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Using Medications in Your Golden Years

Lone Star Family Health Using Medications in Your Golden Years Dr. Heard Profile

The current age of innovation has allowed for many remarkable advances, especially in the realm of healthcare. There’s an incredible amount of medications available today for almost all of the ailments that one may face as one ages. However, it’s important to know the ways medications can be affected by the aging process, especially in terms of how it’s metabolized, the role of polypharmacy, and steps that can be taken to make the process more manageable.

As our bodies age, our metabolism naturally slows, which means it takes longer for our medications to be processed. So, if you have been taking amark-fletcher-brown-U31rRVKYL_M-unsplash particular medication for many years, it is possible as you get older that you may be requiring a lower dose of that same medication to get the same effect. This is why it is always important to follow up with your healthcare provider so that they can continue to monitor for undesirable side effects. Additionally, changes in body size and other chronic medical conditions can affect whether medications continue to be safe to use.

Certain medical conditions can limit what medications are safe to use. For example, renal function naturally decreases with age, and some people with especially poor kidney function should be careful about taking things like NSAIDs (like Advil), or should stop taking these medications completely. While your healthcare providers should always keep track of your medical history, it never hurts to ask whether the medications you are being prescribed are safe for your particular circumstance.

Other things to consider when taking medication is the way that other substances like food can affect drug function. One common example is grapefruit juice, which can affect the metabolism of many different medications. Another common example is bisphosphonates (a drug used for treatment of osteoporosis), which needs to be taken 30 minutes before eating any other food or drink. Otherwise, it cannot be absorbed as well into the digestive tract. It’s important to always ask your doctor and pharmacist whether any medications you take have these food or drink restrictions!

Medications can also interact with each other, which is especially common in older adults because they are more likely to practice polypharmacy. Polypharmacy is the use of many different medications at the same time, whether it be for the same or for multiple conditions. When these drugs interact, it can cause the effects to be stronger or weaker, opening up the possibilities for unwelcome side effects. For example, you should never take Nitroglycerin with Viagra (Sildenafil) because it can cause dangerously low blood pressure. Likewise, Benadryl (Diphenhydramine) can often cause drowsiness; so taking this with a muscle relaxant or with a sleep aid like Ambien (Zolpidem) can cause dangerous levels of decreased consciousness.

These drug-drug interactions also include supplements. St. John’s Wort is a common supplement taken to help with mood and other conditions, but it is known to decrease the effectiveness of many medications, including oral birth control pills. Since the FDA does not regulate the supplement industry in the same way that prescribed medications are regulated, these unintended interactions will continue to be discovered. So, always report the use of supplements to your doctor!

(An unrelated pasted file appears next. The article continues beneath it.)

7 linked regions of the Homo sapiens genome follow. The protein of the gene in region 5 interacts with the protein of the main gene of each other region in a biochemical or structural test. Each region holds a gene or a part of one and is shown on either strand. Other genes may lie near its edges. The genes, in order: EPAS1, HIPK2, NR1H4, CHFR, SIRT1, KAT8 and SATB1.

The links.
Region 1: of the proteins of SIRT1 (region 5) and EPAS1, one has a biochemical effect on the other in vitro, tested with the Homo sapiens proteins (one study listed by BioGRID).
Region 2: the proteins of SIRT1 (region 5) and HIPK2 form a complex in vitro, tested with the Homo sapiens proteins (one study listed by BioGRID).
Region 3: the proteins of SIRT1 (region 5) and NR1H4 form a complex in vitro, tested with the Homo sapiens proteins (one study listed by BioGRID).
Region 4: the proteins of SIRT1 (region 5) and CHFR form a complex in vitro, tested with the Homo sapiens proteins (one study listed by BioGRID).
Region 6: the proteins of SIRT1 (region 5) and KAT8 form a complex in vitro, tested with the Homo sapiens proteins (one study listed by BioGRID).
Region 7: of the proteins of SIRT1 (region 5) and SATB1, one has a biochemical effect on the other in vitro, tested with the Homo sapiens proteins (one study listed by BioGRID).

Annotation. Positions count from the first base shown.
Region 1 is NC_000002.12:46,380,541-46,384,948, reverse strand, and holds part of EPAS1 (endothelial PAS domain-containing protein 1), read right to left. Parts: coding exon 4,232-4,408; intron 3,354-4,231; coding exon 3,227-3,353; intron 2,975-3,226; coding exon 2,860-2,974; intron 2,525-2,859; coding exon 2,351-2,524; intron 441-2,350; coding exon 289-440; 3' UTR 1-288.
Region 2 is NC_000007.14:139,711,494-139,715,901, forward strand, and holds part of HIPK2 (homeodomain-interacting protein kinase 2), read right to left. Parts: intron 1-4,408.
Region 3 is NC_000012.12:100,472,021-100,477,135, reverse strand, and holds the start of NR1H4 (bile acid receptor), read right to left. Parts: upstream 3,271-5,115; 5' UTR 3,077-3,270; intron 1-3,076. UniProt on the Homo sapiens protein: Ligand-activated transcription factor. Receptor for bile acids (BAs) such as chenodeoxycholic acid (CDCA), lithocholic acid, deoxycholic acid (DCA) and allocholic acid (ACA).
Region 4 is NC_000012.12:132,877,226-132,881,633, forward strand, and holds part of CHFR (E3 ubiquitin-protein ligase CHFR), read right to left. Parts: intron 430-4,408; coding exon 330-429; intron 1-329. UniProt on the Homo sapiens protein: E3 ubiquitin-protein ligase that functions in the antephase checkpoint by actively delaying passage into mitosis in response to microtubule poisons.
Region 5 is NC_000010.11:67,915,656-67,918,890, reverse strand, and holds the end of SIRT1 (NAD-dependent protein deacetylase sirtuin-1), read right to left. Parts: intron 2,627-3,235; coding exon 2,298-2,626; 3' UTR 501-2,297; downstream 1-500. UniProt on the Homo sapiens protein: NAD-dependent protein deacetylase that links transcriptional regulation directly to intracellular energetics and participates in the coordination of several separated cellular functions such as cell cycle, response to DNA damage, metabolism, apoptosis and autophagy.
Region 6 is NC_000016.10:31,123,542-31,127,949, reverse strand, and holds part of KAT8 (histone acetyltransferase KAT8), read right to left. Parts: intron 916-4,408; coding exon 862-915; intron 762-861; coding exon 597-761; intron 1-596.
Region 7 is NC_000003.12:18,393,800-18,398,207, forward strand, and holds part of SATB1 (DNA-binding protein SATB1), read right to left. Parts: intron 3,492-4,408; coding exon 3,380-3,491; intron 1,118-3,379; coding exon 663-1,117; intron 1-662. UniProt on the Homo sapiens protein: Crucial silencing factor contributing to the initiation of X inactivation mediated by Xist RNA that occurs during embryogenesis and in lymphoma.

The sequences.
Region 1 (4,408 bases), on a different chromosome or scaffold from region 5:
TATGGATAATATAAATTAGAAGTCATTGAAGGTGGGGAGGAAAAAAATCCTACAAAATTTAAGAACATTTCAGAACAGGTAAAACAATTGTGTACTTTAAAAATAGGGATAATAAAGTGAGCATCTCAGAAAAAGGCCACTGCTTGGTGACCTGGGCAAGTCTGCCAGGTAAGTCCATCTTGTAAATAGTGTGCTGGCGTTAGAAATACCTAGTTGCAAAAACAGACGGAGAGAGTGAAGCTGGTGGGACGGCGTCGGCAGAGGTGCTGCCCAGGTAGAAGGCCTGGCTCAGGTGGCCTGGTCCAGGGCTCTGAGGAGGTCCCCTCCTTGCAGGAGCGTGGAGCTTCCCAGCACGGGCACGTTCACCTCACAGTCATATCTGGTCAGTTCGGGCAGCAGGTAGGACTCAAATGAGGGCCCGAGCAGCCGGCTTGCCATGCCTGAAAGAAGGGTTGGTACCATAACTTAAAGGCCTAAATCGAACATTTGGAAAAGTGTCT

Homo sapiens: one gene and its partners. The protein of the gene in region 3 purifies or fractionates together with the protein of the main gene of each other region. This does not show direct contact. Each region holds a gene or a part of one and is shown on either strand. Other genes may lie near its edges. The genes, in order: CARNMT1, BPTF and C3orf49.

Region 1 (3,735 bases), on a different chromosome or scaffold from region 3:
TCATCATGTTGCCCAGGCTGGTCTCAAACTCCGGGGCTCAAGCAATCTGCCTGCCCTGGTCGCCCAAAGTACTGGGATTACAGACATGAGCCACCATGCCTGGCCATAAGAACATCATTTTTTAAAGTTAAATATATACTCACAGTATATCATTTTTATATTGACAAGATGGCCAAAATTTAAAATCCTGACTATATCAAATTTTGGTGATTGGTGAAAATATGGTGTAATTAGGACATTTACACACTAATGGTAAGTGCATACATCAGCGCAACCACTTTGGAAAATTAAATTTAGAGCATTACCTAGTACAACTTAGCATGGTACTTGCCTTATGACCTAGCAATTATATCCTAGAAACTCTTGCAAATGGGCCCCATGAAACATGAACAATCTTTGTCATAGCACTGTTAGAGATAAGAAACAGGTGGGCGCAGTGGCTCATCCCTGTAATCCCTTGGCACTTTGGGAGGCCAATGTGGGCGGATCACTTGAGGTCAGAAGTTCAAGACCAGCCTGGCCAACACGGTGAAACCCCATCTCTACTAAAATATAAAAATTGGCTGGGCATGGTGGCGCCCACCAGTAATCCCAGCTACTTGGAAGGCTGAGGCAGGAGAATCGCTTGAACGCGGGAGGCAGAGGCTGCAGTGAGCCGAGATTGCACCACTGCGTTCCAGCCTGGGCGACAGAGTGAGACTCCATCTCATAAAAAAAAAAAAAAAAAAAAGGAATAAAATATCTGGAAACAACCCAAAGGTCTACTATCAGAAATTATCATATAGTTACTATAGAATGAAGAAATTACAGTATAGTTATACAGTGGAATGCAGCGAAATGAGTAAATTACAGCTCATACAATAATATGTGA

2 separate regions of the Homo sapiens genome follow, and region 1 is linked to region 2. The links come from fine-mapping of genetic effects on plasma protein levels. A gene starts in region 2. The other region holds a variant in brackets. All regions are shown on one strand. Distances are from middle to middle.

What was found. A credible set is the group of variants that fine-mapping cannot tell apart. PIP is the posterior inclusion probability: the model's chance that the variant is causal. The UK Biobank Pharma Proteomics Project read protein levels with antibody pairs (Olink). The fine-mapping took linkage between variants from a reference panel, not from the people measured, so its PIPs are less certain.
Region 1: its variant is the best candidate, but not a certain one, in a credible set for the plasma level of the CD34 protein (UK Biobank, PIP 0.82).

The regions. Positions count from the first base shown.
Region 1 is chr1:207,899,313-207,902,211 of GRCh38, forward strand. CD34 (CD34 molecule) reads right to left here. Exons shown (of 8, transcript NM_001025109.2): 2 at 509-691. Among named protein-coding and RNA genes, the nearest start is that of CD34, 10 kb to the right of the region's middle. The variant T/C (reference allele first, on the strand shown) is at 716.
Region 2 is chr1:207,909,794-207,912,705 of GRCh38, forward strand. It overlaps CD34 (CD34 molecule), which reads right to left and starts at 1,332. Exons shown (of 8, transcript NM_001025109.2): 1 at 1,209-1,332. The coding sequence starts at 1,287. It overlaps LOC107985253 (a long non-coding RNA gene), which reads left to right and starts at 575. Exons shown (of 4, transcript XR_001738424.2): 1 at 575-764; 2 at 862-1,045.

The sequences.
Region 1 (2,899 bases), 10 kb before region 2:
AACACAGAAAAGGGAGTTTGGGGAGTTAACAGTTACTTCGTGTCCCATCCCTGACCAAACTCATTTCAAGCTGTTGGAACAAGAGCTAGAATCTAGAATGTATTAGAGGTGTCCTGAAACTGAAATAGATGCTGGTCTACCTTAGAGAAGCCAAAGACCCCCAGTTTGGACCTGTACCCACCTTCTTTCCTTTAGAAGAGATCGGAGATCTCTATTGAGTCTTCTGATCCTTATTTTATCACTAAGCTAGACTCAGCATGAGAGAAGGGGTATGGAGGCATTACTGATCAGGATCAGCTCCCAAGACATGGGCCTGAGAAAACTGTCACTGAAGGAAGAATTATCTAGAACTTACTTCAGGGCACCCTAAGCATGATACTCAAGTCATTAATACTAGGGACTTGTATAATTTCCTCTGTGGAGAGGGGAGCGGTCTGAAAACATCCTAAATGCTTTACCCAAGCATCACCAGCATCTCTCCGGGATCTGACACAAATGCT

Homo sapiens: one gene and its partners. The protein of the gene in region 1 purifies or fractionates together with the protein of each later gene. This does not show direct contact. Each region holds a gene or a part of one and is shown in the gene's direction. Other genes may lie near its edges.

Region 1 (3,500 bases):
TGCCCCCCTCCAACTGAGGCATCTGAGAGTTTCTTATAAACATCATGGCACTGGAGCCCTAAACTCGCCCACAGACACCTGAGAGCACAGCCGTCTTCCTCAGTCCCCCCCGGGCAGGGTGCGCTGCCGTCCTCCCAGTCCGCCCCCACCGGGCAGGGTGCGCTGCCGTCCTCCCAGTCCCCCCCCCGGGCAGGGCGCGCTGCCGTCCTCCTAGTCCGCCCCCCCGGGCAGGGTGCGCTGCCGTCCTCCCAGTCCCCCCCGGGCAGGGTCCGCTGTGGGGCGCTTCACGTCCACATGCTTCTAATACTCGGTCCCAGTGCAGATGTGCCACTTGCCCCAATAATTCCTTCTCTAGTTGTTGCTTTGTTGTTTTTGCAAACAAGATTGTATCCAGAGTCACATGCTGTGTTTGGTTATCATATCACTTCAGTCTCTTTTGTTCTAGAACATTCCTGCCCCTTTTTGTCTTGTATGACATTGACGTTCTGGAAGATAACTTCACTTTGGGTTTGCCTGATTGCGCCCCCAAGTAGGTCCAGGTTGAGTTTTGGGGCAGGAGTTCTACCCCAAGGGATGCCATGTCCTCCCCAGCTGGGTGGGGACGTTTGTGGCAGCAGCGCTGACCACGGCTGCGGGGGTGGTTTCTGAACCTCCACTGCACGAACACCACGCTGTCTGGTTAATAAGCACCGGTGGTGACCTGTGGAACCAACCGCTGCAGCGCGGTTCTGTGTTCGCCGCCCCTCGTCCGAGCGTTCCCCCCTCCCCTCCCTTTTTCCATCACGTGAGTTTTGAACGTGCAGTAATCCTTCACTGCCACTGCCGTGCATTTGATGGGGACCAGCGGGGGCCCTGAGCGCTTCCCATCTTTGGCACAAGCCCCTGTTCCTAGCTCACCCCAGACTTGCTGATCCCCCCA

How can older adults make informed decisions when taking medications?

The AGS (American Geriatric Society) has created a resource known as the Beers Criteria to provide guidance on safe medication usage for this population. The most recent update includes five different lists specific to older adults, and is organized by warnings for people with certain health conditions, describes medications that commonly interact when taken together, and includes a general list of drugs that should almost always be avoided in this group.

A modified, incomplete table of medications that can be found on the Beers Criteria can be found below, but a full list of recommendations can be found at the AGS’ website. However, keep in mind that this list is generalized and every medical decision should involve a discussion with your healthcare provider. Your healthcare provider can be a great resource if you have questions about the Beers Criteria or any other aspect of your medications.

Some Medications Found in the Beers Criteria*


Reason to Avoid


Increased risk for falls, delirium and other cognitive impairments


Increased risk of severe hypoglycemia

Proton-pump inhibitors

Risk of increased bone loss/fractures and C. diff infection

Nifedipine (immediate-release)

Risk of severe hypotension, which may then cause issues with blood flow in the heart

*To read more about the list, visit the American Geriatric Society’s website.

Herd#2Dr. Herd is a resident physician who sees patients of all ages and provides obstetrical services at Lone Star Family Health Center, a non-profit 501©3 Federally Qualified Health Center operating facilities in Conroe, Spring, Willis, Grangerland, and Huntsville, and serving as home to a fully integrated Family Medicine Residency Program to increase the number of Family Medicine physicians for Texas and our community.